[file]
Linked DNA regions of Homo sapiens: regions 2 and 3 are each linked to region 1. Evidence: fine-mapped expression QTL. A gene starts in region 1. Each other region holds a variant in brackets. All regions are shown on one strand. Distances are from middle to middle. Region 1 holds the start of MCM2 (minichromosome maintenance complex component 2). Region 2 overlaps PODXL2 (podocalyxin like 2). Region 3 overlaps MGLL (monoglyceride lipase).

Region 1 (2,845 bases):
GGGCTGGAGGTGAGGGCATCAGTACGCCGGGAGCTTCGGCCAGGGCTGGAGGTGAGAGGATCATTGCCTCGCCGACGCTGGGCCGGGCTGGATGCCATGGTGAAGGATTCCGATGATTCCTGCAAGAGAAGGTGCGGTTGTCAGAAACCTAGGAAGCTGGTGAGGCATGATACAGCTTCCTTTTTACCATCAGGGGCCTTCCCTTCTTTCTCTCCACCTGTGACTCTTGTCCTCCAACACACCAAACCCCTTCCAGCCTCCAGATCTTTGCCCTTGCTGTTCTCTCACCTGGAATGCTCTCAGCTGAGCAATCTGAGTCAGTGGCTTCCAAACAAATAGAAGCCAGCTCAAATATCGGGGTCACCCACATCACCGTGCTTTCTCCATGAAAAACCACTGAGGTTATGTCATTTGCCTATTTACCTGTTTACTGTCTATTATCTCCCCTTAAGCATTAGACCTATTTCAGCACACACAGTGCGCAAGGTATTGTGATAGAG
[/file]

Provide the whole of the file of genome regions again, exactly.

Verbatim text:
Linked DNA regions of Homo sapiens: regions 2 and 3 are each linked to region 1. Evidence: fine-mapped expression QTL. A gene starts in region 1. Each other region holds a variant in brackets. All regions are shown on one strand. Distances are from middle to middle. Region 1 holds the start of MCM2 (minichromosome maintenance complex component 2). Region 2 overlaps PODXL2 (podocalyxin like 2). Region 3 overlaps MGLL (monoglyceride lipase).

Region 1 (2,845 bases):
GGGCTGGAGGTGAGGGCATCAGTACGCCGGGAGCTTCGGCCAGGGCTGGAGGTGAGAGGATCATTGCCTCGCCGACGCTGGGCCGGGCTGGATGCCATGGTGAAGGATTCCGATGATTCCTGCAAGAGAAGGTGCGGTTGTCAGAAACCTAGGAAGCTGGTGAGGCATGATACAGCTTCCTTTTTACCATCAGGGGCCTTCCCTTCTTTCTCTCCACCTGTGACTCTTGTCCTCCAACACACCAAACCCCTTCCAGCCTCCAGATCTTTGCCCTTGCTGTTCTCTCACCTGGAATGCTCTCAGCTGAGCAATCTGAGTCAGTGGCTTCCAAACAAATAGAAGCCAGCTCAAATATCGGGGTCACCCACATCACCGTGCTTTCTCCATGAAAAACCACTGAGGTTATGTCATTTGCCTATTTACCTGTTTACTGTCTATTATCTCCCCTTAAGCATTAGACCTATTTCAGCACACACAGTGCGCAAGGTATTGTGATAGAG